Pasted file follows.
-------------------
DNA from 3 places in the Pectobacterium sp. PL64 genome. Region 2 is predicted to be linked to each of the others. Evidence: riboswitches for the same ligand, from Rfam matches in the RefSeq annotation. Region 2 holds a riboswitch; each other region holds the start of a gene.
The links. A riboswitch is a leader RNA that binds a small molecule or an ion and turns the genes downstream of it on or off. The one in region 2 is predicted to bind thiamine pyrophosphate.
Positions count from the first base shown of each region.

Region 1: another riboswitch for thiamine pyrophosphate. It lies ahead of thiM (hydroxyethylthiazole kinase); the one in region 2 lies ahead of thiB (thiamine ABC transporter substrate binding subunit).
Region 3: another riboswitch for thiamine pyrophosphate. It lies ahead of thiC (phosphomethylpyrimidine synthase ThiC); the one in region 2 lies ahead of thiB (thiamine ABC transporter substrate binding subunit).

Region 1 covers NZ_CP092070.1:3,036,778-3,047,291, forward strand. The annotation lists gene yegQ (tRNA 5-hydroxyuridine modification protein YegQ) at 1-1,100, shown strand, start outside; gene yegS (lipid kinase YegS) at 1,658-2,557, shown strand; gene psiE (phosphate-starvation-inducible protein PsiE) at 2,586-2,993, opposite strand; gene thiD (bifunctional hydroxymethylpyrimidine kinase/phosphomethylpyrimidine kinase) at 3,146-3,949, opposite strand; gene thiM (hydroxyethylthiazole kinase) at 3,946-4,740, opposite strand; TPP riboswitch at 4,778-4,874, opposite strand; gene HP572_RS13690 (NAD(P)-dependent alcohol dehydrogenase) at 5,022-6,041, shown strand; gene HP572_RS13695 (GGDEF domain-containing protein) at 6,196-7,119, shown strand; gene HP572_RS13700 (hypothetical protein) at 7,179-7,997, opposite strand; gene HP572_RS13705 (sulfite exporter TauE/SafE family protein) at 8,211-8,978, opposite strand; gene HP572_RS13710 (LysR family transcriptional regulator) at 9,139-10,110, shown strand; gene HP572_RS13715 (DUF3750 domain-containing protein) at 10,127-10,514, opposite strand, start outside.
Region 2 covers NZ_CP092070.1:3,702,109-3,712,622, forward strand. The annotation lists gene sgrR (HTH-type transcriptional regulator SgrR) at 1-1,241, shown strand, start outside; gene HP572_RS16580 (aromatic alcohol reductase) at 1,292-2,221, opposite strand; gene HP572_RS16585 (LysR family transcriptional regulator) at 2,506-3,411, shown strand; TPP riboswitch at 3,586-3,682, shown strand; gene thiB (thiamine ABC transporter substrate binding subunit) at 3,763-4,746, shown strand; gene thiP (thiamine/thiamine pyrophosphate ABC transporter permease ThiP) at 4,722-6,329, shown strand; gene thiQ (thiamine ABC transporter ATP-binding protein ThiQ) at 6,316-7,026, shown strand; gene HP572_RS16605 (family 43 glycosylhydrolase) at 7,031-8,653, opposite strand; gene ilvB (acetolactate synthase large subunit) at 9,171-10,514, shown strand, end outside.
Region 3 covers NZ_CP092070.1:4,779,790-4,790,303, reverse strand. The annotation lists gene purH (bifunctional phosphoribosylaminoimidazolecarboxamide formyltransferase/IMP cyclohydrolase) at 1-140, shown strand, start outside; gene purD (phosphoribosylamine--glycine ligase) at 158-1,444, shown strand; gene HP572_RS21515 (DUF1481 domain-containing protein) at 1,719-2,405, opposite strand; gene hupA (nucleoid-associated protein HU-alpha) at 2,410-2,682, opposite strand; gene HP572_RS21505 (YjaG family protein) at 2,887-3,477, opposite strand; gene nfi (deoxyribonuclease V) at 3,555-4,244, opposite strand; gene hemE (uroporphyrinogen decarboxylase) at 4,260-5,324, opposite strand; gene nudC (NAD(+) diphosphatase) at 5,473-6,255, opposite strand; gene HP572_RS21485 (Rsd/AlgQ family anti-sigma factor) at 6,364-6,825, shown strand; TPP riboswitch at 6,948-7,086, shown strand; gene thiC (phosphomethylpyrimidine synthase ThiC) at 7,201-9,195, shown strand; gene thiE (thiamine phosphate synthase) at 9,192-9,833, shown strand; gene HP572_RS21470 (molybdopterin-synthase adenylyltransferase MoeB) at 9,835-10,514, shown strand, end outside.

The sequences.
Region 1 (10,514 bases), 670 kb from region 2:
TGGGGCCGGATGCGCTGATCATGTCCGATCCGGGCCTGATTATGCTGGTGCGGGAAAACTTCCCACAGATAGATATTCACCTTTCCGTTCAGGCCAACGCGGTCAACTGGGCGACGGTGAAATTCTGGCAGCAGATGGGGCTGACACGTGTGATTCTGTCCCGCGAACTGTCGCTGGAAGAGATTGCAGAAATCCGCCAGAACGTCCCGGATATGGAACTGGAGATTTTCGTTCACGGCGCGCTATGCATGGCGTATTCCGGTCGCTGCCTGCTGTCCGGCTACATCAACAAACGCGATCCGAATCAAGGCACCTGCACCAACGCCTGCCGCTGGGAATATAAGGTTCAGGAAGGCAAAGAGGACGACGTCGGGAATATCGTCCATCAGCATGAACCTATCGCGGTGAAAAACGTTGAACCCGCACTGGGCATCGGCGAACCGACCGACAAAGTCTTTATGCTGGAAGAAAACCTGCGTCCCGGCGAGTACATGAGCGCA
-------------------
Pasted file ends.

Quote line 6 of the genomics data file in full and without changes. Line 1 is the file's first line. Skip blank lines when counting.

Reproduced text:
Region 1 covers NZ_CP092070.1:3,036,778-3,047,291, forward strand. The annotation lists gene yegQ (tRNA 5-hydroxyuridine modification protein YegQ) at 1-1,100, shown strand, start outside; gene yegS (lipid kinase YegS) at 1,658-2,557, shown strand; gene psiE (phosphate-starvation-inducible protein PsiE) at 2,586-2,993, opposite strand; gene thiD (bifunctional hydroxymethylpyrimidine kinase/phosphomethylpyrimidine kinase) at 3,146-3,949, opposite strand; gene thiM (hydroxyethylthiazole kinase) at 3,946-4,740, opposite strand; TPP riboswitch at 4,778-4,874, opposite strand; gene HP572_RS13690 (NAD(P)-dependent alcohol dehydrogenase) at 5,022-6,041, shown strand; gene HP572_RS13695 (GGDEF domain-containing protein) at 6,196-7,119, shown strand; gene HP572_RS13700 (hypothetical protein) at 7,179-7,997, opposite strand; gene HP572_RS13705 (sulfite exporter TauE/SafE family protein) at 8,211-8,978, opposite strand; gene HP572_RS13710 (LysR family transcriptional regulator) at 9,139-10,110, shown strand; gene HP572_RS13715 (DUF3750 domain-containing protein) at 10,127-10,514, opposite strand, start outside.